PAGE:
This recipe is based on my family's heirloom, home-churned ice cream recipe, which is an egg custard. In fact, the only things I changed were the sweetener type and amount, and swapped whole milk to a combo of cream and coconut milk. The entire rest of the ingredients list is the same, and it's my favorite because this is how I grew up eating it. This also means no gum fibers and no weird, stretchy texture that comes with the use of those ingredients. This particular version of my family's recipe tastes like the mint chip ice cream from a brand that rhymes with flyers, and has an awesome and very "real" texture and mouthfeel. The kids have begged me to make it weekly since I started experimenting, so it's thoroughly child approved.
Now, I normally loathe posts that have eighty-gazillion words prior to the recipe (which is why my prefaces are always pretty short), but since this requires some explanation, I'm going to preemptively apologize for the post length, and get right into the notes.
Notes: The problems people have with making good keto ice cream mostly boil down to one thing: Most approved sweeteners freeze like a brick. Many chefs use all kinds of tricks, usually involving copious amounts of gum thickeners, glycerin, or alcohol, to try and keep it from freezing too hard, but it's a persistent problem.
The issue is that, until recently, the only sweetener that was (a) approved, and (b) didn't freeze too hard was xylitol, but xylitol is a bit of a problem ingredient. First off, if you're a pet owner, it's toxic to quite a few animals, and in dogs it can kill in minuscule quantities. Consequently, most dog lovers tend to not want xylitol hanging around where a small oopsie could cause Fido's sudden demise.
Secondly, xylitol tends to cause a lot of gastric distress. Imma raise my hand here, because even though it works extremely well in keto ice cream it absolutely kills my stomach. More than a few bites has me bent over with gastric pain, and that's no good.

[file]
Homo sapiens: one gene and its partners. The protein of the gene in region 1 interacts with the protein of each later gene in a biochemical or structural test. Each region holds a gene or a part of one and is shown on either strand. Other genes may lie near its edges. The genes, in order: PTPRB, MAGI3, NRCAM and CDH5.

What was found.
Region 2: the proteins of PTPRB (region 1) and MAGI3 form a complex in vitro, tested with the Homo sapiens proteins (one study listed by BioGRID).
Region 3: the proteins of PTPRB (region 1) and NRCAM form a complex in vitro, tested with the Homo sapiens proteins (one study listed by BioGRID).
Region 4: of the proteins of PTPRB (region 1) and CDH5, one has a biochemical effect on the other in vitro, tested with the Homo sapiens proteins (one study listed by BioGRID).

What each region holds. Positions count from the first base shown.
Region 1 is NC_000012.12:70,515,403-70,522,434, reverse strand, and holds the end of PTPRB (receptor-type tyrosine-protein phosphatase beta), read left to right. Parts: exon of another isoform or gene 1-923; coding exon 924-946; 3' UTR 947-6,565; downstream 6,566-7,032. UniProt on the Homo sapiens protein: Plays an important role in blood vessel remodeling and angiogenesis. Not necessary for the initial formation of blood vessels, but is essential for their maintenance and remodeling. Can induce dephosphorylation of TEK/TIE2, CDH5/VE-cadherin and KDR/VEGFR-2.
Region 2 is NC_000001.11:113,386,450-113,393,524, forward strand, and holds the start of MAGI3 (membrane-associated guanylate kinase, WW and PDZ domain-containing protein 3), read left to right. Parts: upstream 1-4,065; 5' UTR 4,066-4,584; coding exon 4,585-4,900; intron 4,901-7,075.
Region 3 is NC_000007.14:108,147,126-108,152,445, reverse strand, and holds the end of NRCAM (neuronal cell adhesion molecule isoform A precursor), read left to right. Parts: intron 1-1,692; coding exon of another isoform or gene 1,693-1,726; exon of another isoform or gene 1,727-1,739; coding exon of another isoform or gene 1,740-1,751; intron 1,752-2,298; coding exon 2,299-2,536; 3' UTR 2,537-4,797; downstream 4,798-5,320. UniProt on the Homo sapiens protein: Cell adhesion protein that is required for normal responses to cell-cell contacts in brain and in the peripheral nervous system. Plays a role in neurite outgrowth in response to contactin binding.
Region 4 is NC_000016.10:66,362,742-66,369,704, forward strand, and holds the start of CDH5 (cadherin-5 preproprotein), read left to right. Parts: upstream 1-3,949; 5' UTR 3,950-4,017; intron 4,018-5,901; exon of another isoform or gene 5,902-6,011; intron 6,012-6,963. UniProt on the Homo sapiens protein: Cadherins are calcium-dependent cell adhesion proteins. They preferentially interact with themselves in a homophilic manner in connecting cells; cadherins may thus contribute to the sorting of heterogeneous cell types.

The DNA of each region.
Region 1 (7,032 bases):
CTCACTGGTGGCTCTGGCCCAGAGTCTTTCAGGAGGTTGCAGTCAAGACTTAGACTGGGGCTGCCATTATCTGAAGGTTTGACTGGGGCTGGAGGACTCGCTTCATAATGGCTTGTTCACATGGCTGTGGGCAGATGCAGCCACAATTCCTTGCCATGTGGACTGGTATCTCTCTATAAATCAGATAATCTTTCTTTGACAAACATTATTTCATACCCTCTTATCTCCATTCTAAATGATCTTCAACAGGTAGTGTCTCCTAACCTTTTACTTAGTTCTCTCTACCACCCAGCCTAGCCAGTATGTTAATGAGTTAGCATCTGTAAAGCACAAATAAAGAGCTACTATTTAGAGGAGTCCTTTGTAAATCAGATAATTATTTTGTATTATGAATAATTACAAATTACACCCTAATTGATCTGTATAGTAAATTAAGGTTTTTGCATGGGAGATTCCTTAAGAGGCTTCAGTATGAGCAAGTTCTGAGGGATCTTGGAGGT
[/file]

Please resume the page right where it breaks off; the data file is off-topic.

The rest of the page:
Lastly, unlike the other approved sweeteners, xylitol has a much more substantial glycemic effect. Whereas stevia and monk fruit are a zero on the glycemic index (GI), and erythritol rates a one, I've seen xylitol listed anywhere from a 7 to a 12, depending on the origin country in which the chart is issued. So, while its effects on your blood glucose aren't going to be like real sugar (which is a 60 on the GI), there will be more of a rise in both glucose and insulin than other approved sweeteners.
So, that leaves us with using xylitol with its potential pitfalls, or using an approved sweetener and having to wait a half hour after setting it on the counter to be able to get it soft enough to scoop.
Or does it?
Here is where I list your options, and they include some newer sweetening products:
1. Xylitol: as mentioned above it keeps ice cream texture, but has other issues. It is fairly inexpensive, but it is a sugar alcohol and one notorious for causing digestive upset. GI is variable but usually listed between 7 and 12.
2. Allulose: a newer sweetener on the market, which Certified Ketogenic has approved and listed as friendly. Used in over 1000 sugar free products in Japan, and some evidence appears to show that it actually blocks the uptake of real glucose. More expensive and most likely special order. Will keep ice cream texture, although it does freeze a little harder than xylitol, in my experience. It also tastes better than xylitol, in my opinion. GI of zero.
3. Bochasweet: a very new sweetener made with an indigestible sugar extract from the kobocha squash. Freezes beautifully (by far the best of the three options), tastes the best, but has very little research on it, and is also special order and is very expensive. GI of zero.
My own preference is for allulose (because it's not insanely costly like Bochasweet, and tastes good without causing me massive bloat) but these are your options. I have tested all three and they work interchangeably by weight (so yes, you need to measure it out on a kitchen scale). This recipe includes the least amount of sweetener that will taste good while also keeping good texture. If you like it sweeter, you may feel free to add more, as desired.
I'm also giving you a choice in preparation method. I've listed instructions to make a classic egg custard base on the stove, or to make your custard in my own invented method. The former method works beautifully, and yields traditionally thick and creamy custard, but does require you to stand there at the stove and stir, so you have to pay attention or else you'll have scrambled eggs.
The latter method is my own concoction, loosely based on the Italian method of meringue making, that will cook the eggs to a safe temperature (a minimum of 160 degrees F for a custard) without having to stand over the stove with a whisk, but it does require a stand mixer. The custard won't be quite as thick as the stovetop method, but honestly it's my favorite for the ease and because it comes out the most like it did when my mom made it for me as a kid.
You may try out a hand mixer with the second method, but it's a little more precarious in my experience. If all you have is a hand mixer, you might ask a member of your household to assist so you're not juggling too many things at once.